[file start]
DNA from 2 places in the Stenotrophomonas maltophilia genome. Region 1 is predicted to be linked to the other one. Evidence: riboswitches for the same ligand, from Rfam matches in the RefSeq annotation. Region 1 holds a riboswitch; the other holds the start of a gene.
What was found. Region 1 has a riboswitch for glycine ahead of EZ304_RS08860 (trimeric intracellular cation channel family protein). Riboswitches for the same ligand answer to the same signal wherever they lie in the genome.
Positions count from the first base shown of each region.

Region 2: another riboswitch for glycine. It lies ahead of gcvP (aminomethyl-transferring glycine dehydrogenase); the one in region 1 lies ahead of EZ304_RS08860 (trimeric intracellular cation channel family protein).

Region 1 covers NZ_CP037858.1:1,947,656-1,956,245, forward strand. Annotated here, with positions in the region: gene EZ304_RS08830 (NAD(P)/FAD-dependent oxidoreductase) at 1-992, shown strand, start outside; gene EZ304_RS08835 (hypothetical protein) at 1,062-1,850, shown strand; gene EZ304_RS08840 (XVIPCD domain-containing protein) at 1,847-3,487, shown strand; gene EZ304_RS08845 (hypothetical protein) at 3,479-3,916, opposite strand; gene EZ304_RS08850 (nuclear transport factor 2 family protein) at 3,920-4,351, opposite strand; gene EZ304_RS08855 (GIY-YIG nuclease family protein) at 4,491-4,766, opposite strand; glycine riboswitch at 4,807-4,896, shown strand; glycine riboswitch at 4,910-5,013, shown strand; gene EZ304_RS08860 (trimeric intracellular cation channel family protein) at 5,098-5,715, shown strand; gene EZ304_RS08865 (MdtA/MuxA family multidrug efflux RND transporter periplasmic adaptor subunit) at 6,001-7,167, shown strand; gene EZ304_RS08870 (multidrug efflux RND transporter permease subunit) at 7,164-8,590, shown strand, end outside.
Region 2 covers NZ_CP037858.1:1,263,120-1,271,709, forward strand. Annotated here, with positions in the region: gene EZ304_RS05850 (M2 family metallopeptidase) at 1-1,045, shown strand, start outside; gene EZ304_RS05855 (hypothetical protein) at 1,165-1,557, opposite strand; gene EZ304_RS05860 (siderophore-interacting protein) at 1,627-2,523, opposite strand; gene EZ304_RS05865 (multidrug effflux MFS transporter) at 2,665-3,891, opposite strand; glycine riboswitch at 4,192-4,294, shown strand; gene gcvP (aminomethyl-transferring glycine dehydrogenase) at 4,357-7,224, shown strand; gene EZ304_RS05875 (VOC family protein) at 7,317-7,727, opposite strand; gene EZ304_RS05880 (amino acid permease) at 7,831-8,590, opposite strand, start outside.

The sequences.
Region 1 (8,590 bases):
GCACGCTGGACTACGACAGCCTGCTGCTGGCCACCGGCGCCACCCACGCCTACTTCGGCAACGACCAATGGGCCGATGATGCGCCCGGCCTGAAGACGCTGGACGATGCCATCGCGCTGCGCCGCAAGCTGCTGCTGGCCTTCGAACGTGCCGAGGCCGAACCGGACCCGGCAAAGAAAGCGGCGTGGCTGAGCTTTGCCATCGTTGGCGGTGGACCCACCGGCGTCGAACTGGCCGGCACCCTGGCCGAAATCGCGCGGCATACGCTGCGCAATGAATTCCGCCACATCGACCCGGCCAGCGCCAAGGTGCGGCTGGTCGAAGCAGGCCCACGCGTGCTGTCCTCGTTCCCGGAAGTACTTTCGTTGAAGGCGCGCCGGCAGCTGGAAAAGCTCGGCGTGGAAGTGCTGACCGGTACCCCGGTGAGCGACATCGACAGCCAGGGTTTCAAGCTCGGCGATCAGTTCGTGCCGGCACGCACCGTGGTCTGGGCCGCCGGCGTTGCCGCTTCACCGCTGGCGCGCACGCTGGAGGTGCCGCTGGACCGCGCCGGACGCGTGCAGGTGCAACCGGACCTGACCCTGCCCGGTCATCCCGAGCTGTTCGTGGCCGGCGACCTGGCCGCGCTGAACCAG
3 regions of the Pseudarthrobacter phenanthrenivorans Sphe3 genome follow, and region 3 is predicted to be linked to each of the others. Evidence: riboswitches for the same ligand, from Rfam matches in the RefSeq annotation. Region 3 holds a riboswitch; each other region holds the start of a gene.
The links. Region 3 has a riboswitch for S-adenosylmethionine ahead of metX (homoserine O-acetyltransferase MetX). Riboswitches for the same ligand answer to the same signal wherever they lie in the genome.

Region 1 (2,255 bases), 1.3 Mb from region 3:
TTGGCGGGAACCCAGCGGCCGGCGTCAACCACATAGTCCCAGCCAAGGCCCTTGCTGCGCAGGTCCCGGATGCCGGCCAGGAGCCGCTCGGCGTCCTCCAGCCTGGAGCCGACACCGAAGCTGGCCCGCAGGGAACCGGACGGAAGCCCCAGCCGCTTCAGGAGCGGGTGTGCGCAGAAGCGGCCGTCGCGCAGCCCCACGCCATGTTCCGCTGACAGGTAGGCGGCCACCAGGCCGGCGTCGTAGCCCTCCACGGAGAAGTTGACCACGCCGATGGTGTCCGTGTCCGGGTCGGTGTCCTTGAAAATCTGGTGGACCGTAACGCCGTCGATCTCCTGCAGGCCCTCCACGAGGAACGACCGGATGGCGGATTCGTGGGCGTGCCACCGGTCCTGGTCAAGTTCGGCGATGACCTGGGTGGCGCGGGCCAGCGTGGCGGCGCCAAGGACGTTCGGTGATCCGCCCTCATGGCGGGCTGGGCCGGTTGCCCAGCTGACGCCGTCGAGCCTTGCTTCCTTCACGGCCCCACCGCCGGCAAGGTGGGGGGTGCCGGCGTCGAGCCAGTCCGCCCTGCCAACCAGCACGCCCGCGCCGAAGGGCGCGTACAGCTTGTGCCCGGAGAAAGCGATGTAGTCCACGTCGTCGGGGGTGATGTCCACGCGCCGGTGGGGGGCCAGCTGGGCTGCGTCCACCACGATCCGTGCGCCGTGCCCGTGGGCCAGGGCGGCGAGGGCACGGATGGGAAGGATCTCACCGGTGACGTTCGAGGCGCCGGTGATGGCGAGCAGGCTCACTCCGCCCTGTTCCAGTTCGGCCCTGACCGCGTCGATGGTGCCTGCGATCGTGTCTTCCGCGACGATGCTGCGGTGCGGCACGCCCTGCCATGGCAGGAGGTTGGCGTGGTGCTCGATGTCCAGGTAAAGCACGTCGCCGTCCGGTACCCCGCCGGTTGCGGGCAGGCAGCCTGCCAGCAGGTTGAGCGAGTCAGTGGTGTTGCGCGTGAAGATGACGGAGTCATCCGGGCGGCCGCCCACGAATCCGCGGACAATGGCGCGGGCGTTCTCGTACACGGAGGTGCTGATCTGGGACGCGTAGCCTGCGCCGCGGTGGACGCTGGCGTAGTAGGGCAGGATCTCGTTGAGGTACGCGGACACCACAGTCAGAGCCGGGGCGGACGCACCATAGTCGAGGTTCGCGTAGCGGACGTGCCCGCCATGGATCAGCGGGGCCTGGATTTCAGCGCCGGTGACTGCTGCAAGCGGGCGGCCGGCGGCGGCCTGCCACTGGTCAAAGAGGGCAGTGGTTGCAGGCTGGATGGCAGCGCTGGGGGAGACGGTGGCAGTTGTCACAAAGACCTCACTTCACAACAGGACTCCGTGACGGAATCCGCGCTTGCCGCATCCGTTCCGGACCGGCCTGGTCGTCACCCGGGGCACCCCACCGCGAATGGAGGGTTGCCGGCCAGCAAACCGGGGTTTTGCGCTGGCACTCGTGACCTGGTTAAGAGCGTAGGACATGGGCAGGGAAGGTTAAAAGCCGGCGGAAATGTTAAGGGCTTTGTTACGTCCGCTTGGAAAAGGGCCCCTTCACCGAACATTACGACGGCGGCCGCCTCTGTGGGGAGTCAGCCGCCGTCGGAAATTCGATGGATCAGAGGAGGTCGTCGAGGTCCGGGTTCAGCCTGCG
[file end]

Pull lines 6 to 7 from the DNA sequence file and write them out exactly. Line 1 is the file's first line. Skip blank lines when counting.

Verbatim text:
Region 2 covers NZ_CP037858.1:1,263,120-1,271,709, forward strand. Annotated here, with positions in the region: gene EZ304_RS05850 (M2 family metallopeptidase) at 1-1,045, shown strand, start outside; gene EZ304_RS05855 (hypothetical protein) at 1,165-1,557, opposite strand; gene EZ304_RS05860 (siderophore-interacting protein) at 1,627-2,523, opposite strand; gene EZ304_RS05865 (multidrug effflux MFS transporter) at 2,665-3,891, opposite strand; glycine riboswitch at 4,192-4,294, shown strand; gene gcvP (aminomethyl-transferring glycine dehydrogenase) at 4,357-7,224, shown strand; gene EZ304_RS05875 (VOC family protein) at 7,317-7,727, opposite strand; gene EZ304_RS05880 (amino acid permease) at 7,831-8,590, opposite strand, start outside.

The sequences.